...His 2016 Tulsa rally provoked a heated response for some, and his ability to provoke opponents has only grown since then.

Again, Tulsa will be largely alone in dealing with what happens at a time when the city’s budget resources have already been stretched thin.

...There’s no reason to think a Trump appearance in Tulsa will have any effect on November’s election outcome in Tulsa or Oklahoma. It has already concentrated the world’s attention of the fact that Trump will be rallying in a city that 99 years ago was the site of a bloody race massacre.

This is the wrong place for the rally.

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Trump lie #?: “They’ve come up with the AIDS vaccine”

Reality: There is no AIDS vaccine. PrEP, or pre-exposure prophylaxis, is a highly effective HIV prevention drug developed with taxpayer funds that costs $8/month in Australia and $2400/month in the USA. The CDC estimates over 1 million Americans need PrEP and can’t afford it.


Trump on coronavirus: "If we stop testing right now, we'd have very few cases, if any"

Another day, another lie...or many more:


There isn't a 2nd wave in US because we are nowhere near out of the first wave and politicians opened up.

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A Hospital’s Secret Coronavirus Policy Separated Native American Mothers From Their Newborns

Pregnant Native American women were singled out for COVID-19 testing based on their race and ZIP code, clinicians say. While awaiting results, some mothers were separated from their newborns, depriving them of the immediate contact doctors recommend.

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Montgomery, Alabama City Council votes down mask ordinance, sends doctors out in disgust

as hospitals are at capacity with surge in Covid, and people question public health messages...

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Get out the VOTE

Feel good du jour:

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And I come back to Rahul Dabey again when I need some cheer.

Comic relief:


“They lived and laughed and loved and left.”

James Joyce

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How Asia’s Densest Slum Chased the Virus Has Lessons for Others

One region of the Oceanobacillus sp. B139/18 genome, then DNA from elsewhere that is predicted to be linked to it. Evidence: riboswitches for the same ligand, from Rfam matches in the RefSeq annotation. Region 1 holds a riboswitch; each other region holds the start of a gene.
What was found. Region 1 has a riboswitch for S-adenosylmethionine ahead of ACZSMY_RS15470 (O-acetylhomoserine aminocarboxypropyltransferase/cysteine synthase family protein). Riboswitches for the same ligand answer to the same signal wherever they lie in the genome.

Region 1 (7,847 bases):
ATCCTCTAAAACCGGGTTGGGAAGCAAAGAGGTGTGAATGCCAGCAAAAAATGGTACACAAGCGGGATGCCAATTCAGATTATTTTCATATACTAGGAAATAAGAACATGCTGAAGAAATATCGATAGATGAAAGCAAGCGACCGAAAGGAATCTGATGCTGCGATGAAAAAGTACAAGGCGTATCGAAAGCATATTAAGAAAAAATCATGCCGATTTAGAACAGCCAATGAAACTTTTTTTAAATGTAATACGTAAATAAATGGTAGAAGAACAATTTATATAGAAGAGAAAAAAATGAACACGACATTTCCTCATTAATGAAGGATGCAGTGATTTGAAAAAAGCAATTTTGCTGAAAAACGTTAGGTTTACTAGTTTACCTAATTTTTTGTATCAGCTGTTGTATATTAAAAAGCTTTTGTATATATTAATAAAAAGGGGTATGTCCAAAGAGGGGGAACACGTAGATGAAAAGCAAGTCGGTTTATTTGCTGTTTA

In Dharavi slum: Authorities have knocked on 47,500 doors since April to measure temperatures and oxygen levels, screened almost 700,000 people in the slum cluster, and set up fever clinics, official data show. Recognizing the need to isolate residents in the tenement where as many as eighty share a toilet, those with symptoms were shifted to nearby schools and sports clubs converted into quarantine centers.

Fresh daily infections are now down to a third compared with early May, half the sick are recovering, and the number of deaths plummeted this month...the rest of India, whose daily tally of new infected cases has quadrupled since early May.

A strict lockdown and accessible testing was part of Dharavi’s strategy. If someone was not feeling well, the person could admit themselves into a quarantine center and on-site doctors would test, Dighavkar said. This compares with a jumble of rules for residents across Mumbai.

However, Dighavkar knew none of this would be possible without gaining the community’s trust. Home to nearly a million people where a family of seven may be living in a 100-square feet hutment, word travels fast in Dharavi and small gestures help.

For instance, Ramadan -- the Muslim holy month -- was crucial. Those in isolation centers were concerned about how they’d keep up with rituals, such as breaking their religious fasts at sunset. Authorities ensured they got fruits and dates and distributed proper meals at appropriate times, while all others received three meals a day.

Everyone in the isolation centers also received round-the-clock medical supervision free of cost, even as millions around the country lost their jobs due to the nationwide lockdown and reports trickled in of people dying before they were allotted hospital beds.

Once word got around, people would volunteer themselves to be quarantined as soon as symptoms appeared.

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A Small Needful Fact

Ross Gay

Is that Eric Garner worked
for some time for the Parks and Rec.
Horticultural Department, which means,
perhaps, that with his very large hands,
perhaps, in all likelihood,
he put gently into the earth
some plants which, most likely,
some of them, in all likelihood,
continue to grow, continue
to do what such plants do, like house
and feed small and necessary creatures,
like being pleasant to touch and smell,
like converting sunlight
into food, like making it easier
for us to breathe.

Bits of beauty: